As airlines reveal specifics about cutback plans for the next couple years, more and more employees are starting to feel their effects. Yesterday, United announced that it would be "furloughing" (laying off) a first group of pilots when the summer's over.
By the end of 2009, the Chicago-based carrier anticipates laying off a total of 950 pilots and getting rid of 94 B737 aircraft and 6 B747s. These 950 represent roughly 14 percent of United's total of 6,800 pilots. Layoffs among salaried employees and those in management have already begun—21 percent of them, or 1,600, may eventually have their jobs eliminated.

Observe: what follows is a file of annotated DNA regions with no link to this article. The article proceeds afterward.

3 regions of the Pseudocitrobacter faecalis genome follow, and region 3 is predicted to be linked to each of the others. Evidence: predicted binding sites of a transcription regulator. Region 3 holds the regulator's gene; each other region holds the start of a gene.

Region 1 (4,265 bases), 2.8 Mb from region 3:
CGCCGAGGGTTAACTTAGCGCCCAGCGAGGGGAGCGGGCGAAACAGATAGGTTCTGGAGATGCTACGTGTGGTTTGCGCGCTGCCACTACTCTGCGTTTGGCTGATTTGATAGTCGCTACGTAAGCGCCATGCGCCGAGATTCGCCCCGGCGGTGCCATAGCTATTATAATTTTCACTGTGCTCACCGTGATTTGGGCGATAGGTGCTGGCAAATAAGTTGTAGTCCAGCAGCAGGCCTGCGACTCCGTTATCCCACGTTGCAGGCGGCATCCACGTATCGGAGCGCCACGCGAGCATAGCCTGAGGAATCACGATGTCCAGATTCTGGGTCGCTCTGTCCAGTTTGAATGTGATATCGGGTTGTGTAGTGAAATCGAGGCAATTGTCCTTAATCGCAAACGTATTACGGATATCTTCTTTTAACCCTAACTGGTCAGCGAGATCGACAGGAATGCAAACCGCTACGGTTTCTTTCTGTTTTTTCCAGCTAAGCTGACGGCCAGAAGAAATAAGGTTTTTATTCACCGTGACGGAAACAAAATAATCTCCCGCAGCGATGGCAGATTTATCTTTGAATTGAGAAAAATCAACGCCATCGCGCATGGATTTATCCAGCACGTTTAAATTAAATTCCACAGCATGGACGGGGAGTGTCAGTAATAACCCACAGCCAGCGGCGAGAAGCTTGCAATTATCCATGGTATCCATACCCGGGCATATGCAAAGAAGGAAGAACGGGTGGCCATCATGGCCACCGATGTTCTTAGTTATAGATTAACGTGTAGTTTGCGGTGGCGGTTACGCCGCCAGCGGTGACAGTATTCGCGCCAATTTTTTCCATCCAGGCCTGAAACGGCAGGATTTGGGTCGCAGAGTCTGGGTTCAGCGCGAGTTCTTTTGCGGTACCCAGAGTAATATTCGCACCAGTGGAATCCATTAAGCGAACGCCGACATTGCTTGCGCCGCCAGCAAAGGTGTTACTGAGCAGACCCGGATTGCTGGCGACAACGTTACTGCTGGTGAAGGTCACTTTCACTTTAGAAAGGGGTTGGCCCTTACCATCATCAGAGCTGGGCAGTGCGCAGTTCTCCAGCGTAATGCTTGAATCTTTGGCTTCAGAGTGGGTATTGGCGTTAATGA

These cuts come at the same time that United anticipates bringing back the often-annoying minimum stay rule. Beginning on October 6, nearly all United tickets will require a one- to three-night or weekend-night stay.
As for United's competitors, Continental plans to cut 3,000 jobs. Four thousand of Delta's workers took early buyout options. And American has plans for getting rid of jobs, though they have not yet been made final.
Ready for a bit more gloom? The Business Travel Coalition, in a new report, has said that major airlines may be on the verge of collapsing as early as this year due to fuel costs: "Already-depleted cash reserves are dwindling fast, and unless the fuel crisis lessens, airlines face not the now-familiar protracted restructuring in bankruptcy, but outright and immediate extinction."